3) We are not saints. The point is that we are willing to grow along spiritual lines. As for not being a saint, I am a good little Christian girl who happens to be a lesbian. In the church I grew up in, that not only knocked me out of the saint category, it landed me right in the going-straight-to-hell-in-a-handbasket category. So growing along spiritual lines without much outside help was something I did for years (albeit clumsily and sometimes drunkenly). Now I had a church that I totally dug (who of course knew nothing about my problematic drinking–or that I had once served communion drunk), and I had these AA folks to instruct me on spiritual growth. I’d probably BE a saint in a few months with all this help (I totally did NOT get humility yet, obviously).

With the finer points of “How It Works” swirling about in my brain, I sat patiently as people shared their experience, strength and hope. But, honestly, I couldn’t connect their stories to my life. I spent so much time hiding what was really going on with me that I couldn’t open myself up enough to see the similarities. I wondered when I would feel connected. I wanted to be the valedictorian of AA and to do that I needed to be accepted by the group, connected, respected (spoiler: I never felt connected to AA. Perhaps because this was my approach. Holy ego.)

At the end of the meeting, I felt deflated. I didn’t feel changed. I wanted to be able to sit down with someone and talk it out. Not talk about the program or how I was going to work through the steps. I wanted to talk my addiction through until I was better. Right then.

Instead, I went home and took out my Big Book. I tried to start reading the text, but I got bored, overwhelmed, twitchy. So I flipped back to the stories in the back of the book and started reading. They broke past all my defenses, and I saw myself in each of them. I also saw hope. I read until I couldn’t focus anymore. And the next day I read more. It seems so natural now that those stories saved my life. Stories have power. And those stories carried me through my first days, pointing out my character defects (ahem… control freak) in a way that didn’t make me bristle and run for the hills. I share my story because I owe my sobriety to people who were willing to share theirs.

I Am The Problem.

At the core of my drinking problem existed one single, troubling fact: I hated myself. I constantly analyzed myself and found myself lacking. I never felt accepted or included, even when the evidence pointed to the contrary. I was anxious and depressed. Desperate to be somewhere else, to be someone else.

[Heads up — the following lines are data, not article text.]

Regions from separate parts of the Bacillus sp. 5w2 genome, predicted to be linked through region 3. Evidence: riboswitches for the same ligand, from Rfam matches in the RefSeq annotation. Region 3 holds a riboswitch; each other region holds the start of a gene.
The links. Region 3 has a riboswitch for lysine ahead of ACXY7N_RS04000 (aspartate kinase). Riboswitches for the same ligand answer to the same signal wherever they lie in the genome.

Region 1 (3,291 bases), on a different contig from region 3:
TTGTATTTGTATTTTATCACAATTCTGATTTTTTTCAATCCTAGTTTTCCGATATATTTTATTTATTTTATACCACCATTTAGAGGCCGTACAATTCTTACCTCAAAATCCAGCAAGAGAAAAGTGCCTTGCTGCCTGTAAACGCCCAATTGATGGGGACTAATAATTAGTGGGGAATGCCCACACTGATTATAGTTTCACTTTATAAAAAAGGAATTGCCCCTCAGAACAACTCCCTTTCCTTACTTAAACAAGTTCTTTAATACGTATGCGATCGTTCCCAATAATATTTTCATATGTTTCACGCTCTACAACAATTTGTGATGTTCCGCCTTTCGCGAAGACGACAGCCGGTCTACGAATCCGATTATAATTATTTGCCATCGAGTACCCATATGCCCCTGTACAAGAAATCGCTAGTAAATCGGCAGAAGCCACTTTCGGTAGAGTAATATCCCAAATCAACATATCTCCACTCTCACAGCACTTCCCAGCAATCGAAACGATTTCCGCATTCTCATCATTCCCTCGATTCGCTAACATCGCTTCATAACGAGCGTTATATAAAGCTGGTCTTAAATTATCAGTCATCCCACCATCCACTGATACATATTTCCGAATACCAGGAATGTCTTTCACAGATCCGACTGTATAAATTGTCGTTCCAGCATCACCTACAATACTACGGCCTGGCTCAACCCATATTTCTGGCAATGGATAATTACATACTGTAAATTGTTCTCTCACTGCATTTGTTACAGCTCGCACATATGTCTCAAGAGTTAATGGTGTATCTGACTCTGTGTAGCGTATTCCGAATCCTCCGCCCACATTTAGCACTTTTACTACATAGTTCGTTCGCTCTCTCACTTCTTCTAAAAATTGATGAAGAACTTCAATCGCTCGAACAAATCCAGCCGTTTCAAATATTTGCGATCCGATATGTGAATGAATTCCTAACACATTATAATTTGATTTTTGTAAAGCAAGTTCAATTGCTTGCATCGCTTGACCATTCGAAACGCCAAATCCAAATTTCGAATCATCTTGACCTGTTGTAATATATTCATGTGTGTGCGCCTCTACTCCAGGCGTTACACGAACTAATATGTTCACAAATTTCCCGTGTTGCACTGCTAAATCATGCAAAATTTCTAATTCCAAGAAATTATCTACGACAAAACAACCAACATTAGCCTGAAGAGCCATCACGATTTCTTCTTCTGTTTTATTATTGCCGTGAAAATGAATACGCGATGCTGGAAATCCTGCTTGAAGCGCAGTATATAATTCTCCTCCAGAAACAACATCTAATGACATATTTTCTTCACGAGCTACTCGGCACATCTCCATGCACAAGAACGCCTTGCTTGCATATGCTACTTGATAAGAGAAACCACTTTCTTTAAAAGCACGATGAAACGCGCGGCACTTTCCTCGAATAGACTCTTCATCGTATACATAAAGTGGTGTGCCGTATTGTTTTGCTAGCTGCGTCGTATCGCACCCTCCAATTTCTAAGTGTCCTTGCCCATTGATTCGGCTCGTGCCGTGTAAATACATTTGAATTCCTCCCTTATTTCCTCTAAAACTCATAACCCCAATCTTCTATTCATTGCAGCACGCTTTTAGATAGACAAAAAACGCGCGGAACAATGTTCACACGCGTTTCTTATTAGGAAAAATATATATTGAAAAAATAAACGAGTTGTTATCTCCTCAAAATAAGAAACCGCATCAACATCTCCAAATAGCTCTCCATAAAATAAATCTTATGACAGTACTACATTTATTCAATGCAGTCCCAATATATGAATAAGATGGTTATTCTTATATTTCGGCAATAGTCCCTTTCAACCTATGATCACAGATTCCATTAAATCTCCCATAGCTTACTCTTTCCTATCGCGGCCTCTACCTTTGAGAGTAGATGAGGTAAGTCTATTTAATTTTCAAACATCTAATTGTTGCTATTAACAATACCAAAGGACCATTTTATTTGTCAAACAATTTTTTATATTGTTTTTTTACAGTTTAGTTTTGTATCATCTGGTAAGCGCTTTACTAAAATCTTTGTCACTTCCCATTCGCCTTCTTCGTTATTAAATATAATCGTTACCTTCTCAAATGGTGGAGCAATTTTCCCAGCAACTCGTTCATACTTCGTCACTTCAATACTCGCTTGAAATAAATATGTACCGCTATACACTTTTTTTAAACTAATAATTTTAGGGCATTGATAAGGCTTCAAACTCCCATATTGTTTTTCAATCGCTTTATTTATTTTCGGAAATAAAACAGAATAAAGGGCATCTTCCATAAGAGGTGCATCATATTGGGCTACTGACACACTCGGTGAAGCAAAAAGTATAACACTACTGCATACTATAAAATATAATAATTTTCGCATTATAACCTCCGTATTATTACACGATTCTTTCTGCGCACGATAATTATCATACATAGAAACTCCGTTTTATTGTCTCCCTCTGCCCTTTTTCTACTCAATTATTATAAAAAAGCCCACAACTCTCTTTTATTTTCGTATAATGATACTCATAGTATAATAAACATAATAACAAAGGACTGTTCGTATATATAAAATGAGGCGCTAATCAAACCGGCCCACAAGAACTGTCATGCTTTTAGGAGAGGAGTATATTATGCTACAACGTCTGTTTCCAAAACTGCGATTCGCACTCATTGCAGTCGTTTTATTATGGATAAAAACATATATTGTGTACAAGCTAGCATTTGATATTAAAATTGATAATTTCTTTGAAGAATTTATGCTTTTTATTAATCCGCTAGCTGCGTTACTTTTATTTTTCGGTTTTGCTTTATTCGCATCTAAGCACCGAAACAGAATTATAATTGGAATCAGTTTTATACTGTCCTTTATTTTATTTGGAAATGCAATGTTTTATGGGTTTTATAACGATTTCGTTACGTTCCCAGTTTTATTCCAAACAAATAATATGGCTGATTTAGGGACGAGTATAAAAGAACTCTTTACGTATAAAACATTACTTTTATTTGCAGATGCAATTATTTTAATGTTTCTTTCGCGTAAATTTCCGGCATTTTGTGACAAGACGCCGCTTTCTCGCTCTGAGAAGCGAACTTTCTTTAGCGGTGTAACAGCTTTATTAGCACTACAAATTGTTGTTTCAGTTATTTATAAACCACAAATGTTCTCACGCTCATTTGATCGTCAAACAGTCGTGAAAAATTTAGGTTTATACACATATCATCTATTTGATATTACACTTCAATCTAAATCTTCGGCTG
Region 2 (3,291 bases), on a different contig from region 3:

If this seems sad to me now (and it does), in high school I viewed it as downright tragic. I craved attention, but I was sketchy and uncomfortable once I got it. I sabotaged every relationship I had—I was either self-centered and thoughtless or clingy and needy. If I didn’t manage to screw something up with my insecurity and striving for acceptance, my subconscious would destroy it for me with panic attacks and anxiety so bad that it made me puke. I was a victim of myself. Which made me hate myself even more.

I pulled a geographic when I went to college—and it helped tremendously. I liked college me. I heard myself laugh unselfconsciously for the first time, and it startled me. But I warmed to happiness and commenced living a real life, with real feelings and a shocking lack of despair. If I had gone to therapy at this point, I probably could have skipped the whole alcoholic, downward spiral bit. If I had dealt with all the baggage, instead of just cramming it in an ill-fitting closet and hoping for the best, I may have been okay. But instead, I used my college girlfriend as my therapist, my anti-depressant, my religion. And when I chased her away with shitty decisions and cruel behavior, shit got real. I started remembering that I believed myself unworthy and unloveable. This time, I chased those demons with booze. And, surprisingly (probably only to me), they multiplied like Gremlins in water. Down I went, slowly at first and then in a tailspin lasting for 2 or 3 years, depending on who you ask and what they remember. I remember everything and nothing. I drank to quiet my roiling discontent, my abject fear. I drank to escape myself.

My story doesn’t come with a crystal clear salvation moment. Somewhere in the mess I had made of my life, I decided I wanted to live. A good start. By the time I made my way to my first AA meeting 6 years later, I knew I wanted more than survival—I wanted a life. I did a lot of work, with the 12-steps and with a good therapist, to move past my self-hatred into acceptance. Acceptance of me, of the world around me, of life. I excavated all the pain I had clung to for years, and I let it go (most of it, anyway).

Sometimes people ask me if it’s hard not to drink. No. The rampant alcohol abuse was just a symptom of my sick and desperate thinking. It became my signature, my fuck you to a world I thought brought me pain. Recovery revealed my part in creating my own pain, my jockeying to view myself as a victim. Recovery brought me face to face with myself—and this time I met myself with acceptance and forgiveness.